Collins vows to be better in 2016

Collins vows to be better in 2016

NASHVILLE, Tenn. -- The day after Game 5 of the World Series, Terry Collins "sat down and reflected on the season," in his words. He told his coaches to be proud of their work. He made vows to be even better in 2016.

"It's all about not just repeating what you did, but playing better," Collins said. "There's a place to grow, and we plan on growing."

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A little more than five weeks have passed since the World Series ended, and Collins was back behind a podium on Tuesday speaking about the state of the Mets. Despite his team's inactivity over the first five weeks of the offseason, Collins remains confident in what carried the club this summer.

"I'll stand by this," he said. "Yes, we made some moves that took us over the top, but the job those coaches and those players did when times were tough to keep us afloat and keep our heads above water and not get buried gave us that opportunity to go get help. ... There was a time when this thing could have [fallen] apart and it didn't, and I credit the coaching staff and the players to keep it going."

Collins recently signed a two-year contract extension that could make him the longest-tenured manager in Mets history, as well as the oldest manager in Major League Baseball. When asked if the team's recent success makes him want to manage for another 10 years, he laughed.

"I wouldn't say 10," he said. "I'll hopefully get through the next two."

Changing roles? Tim Teufel will interview for the Mets' bench coach vacancy in a process that will take place next week. The Mets will interview in-house candidates for Bob Geren's former bench coach job as well as for third-base coach, Teufel's former position.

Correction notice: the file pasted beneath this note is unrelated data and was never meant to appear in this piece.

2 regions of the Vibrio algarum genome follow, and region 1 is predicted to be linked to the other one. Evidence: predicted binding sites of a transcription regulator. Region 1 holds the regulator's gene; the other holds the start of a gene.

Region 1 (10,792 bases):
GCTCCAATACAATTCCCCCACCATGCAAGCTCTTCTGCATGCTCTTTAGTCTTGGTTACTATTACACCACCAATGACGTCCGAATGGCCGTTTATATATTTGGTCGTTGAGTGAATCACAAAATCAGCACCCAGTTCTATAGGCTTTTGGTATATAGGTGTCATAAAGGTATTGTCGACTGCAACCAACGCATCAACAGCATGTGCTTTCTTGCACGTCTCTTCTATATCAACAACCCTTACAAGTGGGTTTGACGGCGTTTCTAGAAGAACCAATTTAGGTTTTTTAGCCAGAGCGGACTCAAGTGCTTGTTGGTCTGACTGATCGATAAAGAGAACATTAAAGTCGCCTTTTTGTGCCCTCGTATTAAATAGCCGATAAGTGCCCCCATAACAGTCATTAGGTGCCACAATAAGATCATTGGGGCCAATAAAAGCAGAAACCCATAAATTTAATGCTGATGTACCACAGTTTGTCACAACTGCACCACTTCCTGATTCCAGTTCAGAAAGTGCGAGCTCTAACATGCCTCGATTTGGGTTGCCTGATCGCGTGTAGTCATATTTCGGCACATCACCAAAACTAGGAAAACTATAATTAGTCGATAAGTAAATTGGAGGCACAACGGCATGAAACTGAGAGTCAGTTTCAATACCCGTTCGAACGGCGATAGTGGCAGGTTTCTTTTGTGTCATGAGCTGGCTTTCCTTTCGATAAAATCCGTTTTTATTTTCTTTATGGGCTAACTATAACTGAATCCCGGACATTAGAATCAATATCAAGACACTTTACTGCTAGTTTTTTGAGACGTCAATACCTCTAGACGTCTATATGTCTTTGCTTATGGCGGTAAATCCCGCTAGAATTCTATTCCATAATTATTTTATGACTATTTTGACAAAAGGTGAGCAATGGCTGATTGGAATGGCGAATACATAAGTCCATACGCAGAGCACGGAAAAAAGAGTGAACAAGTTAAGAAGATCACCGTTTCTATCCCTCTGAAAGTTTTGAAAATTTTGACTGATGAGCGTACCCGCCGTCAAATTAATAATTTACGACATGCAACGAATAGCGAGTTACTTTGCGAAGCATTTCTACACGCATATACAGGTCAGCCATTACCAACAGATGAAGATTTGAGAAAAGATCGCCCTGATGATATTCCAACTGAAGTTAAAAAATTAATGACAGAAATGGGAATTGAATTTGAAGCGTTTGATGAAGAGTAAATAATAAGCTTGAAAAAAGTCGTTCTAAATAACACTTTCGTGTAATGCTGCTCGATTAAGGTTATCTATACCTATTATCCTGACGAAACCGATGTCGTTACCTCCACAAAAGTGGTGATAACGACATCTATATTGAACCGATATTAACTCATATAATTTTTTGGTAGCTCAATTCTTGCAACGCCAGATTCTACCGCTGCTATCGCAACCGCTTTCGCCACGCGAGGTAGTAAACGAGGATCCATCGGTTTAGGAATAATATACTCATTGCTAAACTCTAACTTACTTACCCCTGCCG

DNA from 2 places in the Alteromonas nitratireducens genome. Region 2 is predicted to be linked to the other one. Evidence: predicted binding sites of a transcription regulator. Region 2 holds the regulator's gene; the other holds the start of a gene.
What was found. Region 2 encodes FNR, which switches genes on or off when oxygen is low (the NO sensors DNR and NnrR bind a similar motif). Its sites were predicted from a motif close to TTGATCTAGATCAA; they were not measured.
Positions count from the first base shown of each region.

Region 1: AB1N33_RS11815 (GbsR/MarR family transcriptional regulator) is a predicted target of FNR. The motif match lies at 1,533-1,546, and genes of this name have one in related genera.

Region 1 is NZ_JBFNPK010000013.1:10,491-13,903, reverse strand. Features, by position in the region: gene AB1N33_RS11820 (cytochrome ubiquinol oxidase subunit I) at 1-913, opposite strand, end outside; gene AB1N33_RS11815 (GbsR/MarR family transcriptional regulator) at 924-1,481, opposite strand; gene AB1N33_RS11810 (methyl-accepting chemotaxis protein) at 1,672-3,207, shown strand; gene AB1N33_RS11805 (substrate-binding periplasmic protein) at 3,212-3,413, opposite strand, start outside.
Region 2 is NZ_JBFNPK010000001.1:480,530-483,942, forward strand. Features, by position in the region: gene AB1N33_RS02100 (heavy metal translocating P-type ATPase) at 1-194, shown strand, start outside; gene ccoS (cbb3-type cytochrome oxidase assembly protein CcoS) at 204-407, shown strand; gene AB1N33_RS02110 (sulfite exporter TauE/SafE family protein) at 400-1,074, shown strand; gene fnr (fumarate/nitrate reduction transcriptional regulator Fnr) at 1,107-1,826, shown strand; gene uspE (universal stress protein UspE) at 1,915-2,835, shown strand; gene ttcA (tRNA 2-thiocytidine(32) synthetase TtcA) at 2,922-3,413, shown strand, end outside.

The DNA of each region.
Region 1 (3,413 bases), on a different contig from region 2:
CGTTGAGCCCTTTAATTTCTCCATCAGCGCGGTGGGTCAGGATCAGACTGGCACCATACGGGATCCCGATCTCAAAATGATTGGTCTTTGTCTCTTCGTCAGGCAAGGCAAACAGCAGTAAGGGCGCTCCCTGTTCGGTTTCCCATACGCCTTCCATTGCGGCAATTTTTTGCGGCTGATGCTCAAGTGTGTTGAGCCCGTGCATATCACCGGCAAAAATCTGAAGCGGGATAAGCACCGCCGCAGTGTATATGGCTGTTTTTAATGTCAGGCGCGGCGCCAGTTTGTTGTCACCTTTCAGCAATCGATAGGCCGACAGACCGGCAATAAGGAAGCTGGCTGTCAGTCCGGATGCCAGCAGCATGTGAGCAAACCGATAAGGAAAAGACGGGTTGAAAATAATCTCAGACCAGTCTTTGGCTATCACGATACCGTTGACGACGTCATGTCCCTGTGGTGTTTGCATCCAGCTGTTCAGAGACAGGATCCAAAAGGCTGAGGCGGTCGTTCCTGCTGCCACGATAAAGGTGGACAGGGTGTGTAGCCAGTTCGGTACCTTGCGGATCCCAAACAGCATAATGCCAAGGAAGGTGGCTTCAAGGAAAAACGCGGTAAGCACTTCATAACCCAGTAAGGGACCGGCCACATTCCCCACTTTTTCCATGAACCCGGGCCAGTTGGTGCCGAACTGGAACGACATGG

"We want to stay inside the organization," Collins said. "I think it's important and imperative that our Minor League coaches and managers understand that they are going to advance. So we are going to talk to a couple of big league coaches and a couple of the Minor League guys and make some decisions. But we have got a quality organization, and those guys deserve an opportunity to be at the Major League level."

Losing Geren to the Dodgers was not ideal for the Mets, though Collins understands his top aide's desire to be closer to family.

"Bob was a very good help for me," Collins said. "We had running conversations throughout the game about what we think we should do, and I think sometimes it just helped to have another opinion. That's what he brought, and what I'm going to look for in the next bench coach is a guy who doesn't just nod his head -- he has a difference of opinion."

Anthony DiComo is a reporter for MLB.com. Follow him on Twitter @AnthonyDiComo and Facebook, and listen to his podcast. This story was not subject to the approval of Major League Baseball or its clubs.